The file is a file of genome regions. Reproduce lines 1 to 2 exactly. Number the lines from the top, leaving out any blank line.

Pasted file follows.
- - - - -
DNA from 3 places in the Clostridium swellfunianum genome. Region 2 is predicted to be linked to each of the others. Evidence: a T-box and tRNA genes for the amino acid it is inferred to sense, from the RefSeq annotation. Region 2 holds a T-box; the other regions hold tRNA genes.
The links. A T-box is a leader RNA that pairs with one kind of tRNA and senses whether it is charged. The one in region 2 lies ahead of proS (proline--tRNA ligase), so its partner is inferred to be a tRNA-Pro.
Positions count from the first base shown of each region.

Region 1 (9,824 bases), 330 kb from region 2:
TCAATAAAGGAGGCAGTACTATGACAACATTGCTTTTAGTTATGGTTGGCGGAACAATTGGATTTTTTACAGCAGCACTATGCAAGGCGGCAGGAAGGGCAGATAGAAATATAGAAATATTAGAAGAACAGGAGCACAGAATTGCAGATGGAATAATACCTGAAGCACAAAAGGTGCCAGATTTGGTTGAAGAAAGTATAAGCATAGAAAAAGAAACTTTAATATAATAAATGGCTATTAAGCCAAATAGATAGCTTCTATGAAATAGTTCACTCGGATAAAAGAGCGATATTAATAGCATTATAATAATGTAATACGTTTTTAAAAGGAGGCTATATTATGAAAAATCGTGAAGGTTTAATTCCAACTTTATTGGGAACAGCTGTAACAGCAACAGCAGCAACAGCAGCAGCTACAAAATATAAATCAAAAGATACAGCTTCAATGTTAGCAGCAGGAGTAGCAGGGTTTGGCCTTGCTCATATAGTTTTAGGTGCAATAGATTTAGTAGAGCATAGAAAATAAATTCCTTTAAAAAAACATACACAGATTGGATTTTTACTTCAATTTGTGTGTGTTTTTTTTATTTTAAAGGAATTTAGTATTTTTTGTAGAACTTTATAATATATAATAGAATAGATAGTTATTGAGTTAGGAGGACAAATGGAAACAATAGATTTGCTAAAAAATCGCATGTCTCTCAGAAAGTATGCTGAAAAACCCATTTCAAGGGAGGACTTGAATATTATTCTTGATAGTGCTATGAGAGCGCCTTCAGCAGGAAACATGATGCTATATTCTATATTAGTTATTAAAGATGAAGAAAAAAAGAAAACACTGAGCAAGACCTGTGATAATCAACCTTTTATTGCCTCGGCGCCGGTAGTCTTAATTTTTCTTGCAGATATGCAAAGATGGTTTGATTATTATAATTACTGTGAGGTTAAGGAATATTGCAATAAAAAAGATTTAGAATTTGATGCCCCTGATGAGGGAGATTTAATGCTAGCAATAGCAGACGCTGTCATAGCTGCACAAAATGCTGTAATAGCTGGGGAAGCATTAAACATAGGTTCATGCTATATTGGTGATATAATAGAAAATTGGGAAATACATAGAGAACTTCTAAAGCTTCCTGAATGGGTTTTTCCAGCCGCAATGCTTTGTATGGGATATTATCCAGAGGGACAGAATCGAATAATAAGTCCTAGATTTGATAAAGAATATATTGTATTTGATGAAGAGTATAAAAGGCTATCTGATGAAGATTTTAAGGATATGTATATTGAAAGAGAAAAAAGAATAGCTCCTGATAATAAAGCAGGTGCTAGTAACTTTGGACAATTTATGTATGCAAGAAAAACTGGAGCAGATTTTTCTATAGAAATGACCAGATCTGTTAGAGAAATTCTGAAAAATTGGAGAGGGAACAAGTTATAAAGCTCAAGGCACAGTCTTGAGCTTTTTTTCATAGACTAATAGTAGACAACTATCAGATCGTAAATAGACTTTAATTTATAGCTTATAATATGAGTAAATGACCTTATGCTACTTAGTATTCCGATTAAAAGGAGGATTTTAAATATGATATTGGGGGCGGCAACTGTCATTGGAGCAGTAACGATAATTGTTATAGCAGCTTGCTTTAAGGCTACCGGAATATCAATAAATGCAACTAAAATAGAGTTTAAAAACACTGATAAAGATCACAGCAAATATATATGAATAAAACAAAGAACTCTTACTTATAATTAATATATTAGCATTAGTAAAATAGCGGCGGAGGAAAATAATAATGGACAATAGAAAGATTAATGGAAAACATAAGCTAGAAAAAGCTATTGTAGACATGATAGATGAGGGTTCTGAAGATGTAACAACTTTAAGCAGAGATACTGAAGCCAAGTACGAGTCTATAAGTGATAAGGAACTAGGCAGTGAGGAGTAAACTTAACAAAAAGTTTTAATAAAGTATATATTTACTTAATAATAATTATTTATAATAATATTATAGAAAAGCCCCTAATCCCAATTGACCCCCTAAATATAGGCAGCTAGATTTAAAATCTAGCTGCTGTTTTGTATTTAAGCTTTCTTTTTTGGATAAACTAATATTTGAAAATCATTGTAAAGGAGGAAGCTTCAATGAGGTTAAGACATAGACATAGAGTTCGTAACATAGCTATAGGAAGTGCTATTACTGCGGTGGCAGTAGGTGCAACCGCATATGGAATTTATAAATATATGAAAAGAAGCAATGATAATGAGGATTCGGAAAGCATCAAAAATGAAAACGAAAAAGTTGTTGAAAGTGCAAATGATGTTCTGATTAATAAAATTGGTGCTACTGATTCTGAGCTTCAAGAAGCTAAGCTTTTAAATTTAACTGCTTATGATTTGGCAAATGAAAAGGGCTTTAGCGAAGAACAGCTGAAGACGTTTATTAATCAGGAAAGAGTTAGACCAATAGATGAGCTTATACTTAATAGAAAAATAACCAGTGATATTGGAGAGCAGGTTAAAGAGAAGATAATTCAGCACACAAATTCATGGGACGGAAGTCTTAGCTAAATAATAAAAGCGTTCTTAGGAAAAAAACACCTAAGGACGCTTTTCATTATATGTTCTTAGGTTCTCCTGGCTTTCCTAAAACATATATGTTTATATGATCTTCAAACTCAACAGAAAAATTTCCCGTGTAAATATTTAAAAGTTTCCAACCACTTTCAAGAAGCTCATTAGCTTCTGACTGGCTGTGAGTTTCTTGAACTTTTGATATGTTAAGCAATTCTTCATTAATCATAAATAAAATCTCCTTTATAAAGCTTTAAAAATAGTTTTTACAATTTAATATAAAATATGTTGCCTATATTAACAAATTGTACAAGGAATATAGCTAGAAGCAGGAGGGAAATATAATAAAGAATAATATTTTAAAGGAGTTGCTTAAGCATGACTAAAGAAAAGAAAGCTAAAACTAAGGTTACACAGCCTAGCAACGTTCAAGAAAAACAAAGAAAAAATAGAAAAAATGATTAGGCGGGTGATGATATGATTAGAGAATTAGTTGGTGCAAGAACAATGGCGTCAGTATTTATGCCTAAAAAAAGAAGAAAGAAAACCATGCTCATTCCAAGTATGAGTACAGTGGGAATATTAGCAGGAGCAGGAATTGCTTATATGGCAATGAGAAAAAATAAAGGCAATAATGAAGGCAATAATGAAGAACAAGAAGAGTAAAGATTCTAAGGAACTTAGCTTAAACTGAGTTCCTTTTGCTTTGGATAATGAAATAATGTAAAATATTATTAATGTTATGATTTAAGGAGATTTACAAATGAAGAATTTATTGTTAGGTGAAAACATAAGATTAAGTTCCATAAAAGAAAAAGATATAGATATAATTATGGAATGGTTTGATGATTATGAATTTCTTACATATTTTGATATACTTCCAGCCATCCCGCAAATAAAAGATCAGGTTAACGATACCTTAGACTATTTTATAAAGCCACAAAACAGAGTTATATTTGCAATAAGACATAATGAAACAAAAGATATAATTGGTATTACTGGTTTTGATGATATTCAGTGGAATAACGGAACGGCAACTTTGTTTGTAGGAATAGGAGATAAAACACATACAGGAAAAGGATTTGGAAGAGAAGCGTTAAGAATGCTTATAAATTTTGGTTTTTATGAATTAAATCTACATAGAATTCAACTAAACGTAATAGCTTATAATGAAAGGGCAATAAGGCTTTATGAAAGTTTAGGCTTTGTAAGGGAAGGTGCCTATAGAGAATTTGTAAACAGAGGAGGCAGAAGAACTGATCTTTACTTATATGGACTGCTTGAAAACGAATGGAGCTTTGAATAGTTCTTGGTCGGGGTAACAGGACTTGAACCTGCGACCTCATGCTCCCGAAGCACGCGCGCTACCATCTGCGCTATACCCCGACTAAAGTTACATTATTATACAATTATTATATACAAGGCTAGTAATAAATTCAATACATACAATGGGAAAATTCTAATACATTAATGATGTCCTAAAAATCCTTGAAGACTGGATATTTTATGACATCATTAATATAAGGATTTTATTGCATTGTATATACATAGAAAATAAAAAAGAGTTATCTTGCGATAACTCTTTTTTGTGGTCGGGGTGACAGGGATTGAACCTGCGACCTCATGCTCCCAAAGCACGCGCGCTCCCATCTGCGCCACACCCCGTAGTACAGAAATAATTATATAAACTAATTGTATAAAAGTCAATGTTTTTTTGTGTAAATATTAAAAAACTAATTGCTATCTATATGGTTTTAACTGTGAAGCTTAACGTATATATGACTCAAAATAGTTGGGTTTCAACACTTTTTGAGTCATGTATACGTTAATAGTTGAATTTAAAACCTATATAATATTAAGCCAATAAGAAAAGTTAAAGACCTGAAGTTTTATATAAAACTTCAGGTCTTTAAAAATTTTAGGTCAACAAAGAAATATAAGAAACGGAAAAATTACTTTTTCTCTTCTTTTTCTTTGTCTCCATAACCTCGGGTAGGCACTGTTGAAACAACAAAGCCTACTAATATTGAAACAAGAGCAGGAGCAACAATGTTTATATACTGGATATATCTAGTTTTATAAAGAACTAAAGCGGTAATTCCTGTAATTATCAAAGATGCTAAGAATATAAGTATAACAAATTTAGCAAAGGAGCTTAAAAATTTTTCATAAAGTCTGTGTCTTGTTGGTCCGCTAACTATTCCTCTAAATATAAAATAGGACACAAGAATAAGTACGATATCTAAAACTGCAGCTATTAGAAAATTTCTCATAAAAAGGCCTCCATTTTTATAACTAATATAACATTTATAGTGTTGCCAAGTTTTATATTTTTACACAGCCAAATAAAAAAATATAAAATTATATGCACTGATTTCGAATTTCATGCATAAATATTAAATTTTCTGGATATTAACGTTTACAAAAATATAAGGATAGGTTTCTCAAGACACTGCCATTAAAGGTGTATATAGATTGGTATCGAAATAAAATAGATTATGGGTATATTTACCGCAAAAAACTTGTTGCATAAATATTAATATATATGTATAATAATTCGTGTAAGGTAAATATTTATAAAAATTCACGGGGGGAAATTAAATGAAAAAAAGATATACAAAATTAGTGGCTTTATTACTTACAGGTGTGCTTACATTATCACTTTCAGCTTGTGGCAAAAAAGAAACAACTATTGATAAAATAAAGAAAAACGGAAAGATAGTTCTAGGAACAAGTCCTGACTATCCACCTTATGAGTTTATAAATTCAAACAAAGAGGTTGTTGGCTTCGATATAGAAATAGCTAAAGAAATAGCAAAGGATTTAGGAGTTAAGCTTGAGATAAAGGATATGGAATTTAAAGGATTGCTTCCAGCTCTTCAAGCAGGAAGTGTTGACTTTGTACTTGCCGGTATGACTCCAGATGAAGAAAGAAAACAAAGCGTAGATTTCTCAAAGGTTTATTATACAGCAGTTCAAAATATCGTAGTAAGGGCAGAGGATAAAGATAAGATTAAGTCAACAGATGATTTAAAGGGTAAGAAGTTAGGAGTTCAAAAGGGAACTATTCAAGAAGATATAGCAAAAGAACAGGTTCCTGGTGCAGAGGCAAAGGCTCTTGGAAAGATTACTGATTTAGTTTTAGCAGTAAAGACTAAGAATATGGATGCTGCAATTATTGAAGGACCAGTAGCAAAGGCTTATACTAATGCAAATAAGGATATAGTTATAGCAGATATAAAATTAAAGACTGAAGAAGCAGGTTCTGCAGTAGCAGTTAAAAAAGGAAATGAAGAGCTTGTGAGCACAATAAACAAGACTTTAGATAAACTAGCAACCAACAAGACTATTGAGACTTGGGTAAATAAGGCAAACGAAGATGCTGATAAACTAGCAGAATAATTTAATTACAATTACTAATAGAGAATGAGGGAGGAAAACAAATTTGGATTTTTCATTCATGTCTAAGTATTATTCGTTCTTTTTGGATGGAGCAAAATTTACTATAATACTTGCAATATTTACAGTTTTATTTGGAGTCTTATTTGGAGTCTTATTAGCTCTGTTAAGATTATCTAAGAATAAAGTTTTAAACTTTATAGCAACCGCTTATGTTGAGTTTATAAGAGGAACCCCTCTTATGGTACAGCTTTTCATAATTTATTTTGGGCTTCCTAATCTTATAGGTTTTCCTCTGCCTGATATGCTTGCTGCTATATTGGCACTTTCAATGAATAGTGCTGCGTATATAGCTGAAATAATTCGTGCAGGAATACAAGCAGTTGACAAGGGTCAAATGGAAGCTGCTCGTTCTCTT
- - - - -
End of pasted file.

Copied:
DNA from 3 places in the Clostridium swellfunianum genome. Region 2 is predicted to be linked to each of the others. Evidence: a T-box and tRNA genes for the amino acid it is inferred to sense, from the RefSeq annotation. Region 2 holds a T-box; the other regions hold tRNA genes.
The links. A T-box is a leader RNA that pairs with one kind of tRNA and senses whether it is charged. The one in region 2 lies ahead of proS (proline--tRNA ligase), so its partner is inferred to be a tRNA-Pro.